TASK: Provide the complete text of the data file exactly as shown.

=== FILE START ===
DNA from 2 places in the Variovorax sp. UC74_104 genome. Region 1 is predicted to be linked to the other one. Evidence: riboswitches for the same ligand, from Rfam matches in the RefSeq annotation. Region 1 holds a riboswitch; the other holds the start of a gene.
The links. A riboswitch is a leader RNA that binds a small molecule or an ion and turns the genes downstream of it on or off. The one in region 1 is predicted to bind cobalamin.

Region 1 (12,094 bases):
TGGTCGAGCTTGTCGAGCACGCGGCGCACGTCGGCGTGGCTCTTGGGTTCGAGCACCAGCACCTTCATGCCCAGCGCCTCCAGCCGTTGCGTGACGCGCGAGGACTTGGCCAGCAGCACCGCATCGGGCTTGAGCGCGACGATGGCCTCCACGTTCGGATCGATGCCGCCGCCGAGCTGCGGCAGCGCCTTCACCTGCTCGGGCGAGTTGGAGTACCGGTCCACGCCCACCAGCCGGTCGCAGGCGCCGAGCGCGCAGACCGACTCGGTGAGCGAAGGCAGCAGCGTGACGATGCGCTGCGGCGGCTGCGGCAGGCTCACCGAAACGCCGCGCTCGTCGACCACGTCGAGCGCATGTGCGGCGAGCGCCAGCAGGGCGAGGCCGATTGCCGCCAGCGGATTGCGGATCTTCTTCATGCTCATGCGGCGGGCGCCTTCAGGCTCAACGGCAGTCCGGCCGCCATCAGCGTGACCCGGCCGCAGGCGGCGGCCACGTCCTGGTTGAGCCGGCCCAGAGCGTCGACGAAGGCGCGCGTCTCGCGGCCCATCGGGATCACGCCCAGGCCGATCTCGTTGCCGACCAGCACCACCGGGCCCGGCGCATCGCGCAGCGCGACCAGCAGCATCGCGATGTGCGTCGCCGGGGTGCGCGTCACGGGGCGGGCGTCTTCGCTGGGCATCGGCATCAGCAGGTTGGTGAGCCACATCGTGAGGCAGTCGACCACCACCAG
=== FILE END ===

DNA from 2 places in the Variovorax sp. UC74_104 genome. Region 1 is predicted to be linked to the other one. Evidence: riboswitches for the same ligand, from Rfam matches in the RefSeq annotation. Region 1 holds a riboswitch; the other holds the start of a gene.
The links. A riboswitch is a leader RNA that binds a small molecule or an ion and turns the genes downstream of it on or off. The one in region 1 is predicted to bind cobalamin.

Region 1 (12,094 bases):
TGGTCGAGCTTGTCGAGCACGCGGCGCACGTCGGCGTGGCTCTTGGGTTCGAGCACCAGCACCTTCATGCCCAGCGCCTCCAGCCGTTGCGTGACGCGCGAGGACTTGGCCAGCAGCACCGCATCGGGCTTGAGCGCGACGATGGCCTCCACGTTCGGATCGATGCCGCCGCCGAGCTGCGGCAGCGCCTTCACCTGCTCGGGCGAGTTGGAGTACCGGTCCACGCCCACCAGCCGGTCGCAGGCGCCGAGCGCGCAGACCGACTCGGTGAGCGAAGGCAGCAGCGTGACGATGCGCTGCGGCGGCTGCGGCAGGCTCACCGAAACGCCGCGCTCGTCGACCACGTCGAGCGCATGTGCGGCGAGCGCCAGCAGGGCGAGGCCGATTGCCGCCAGCGGATTGCGGATCTTCTTCATGCTCATGCGGCGGGCGCCTTCAGGCTCAACGGCAGTCCGGCCGCCATCAGCGTGACCCGGCCGCAGGCGGCGGCCACGTCCTGGTTGAGCCGGCCCAGAGCGTCGACGAAGGCGCGCGTCTCGCGGCCCATCGGGATCACGCCCAGGCCGATCTCGTTGCCGACCAGCACCACCGGGCCCGGCGCATCGCGCAGCGCGACCAGCAGCATCGCGATGTGCGTCGCCGGGGTGCGCGTCACGGGGCGGGCGTCTTCGCTGGGCATCGGCATCAGCAGGTTGGTGAGCCACATCGTGAGGCAGTCGACCACCACCAG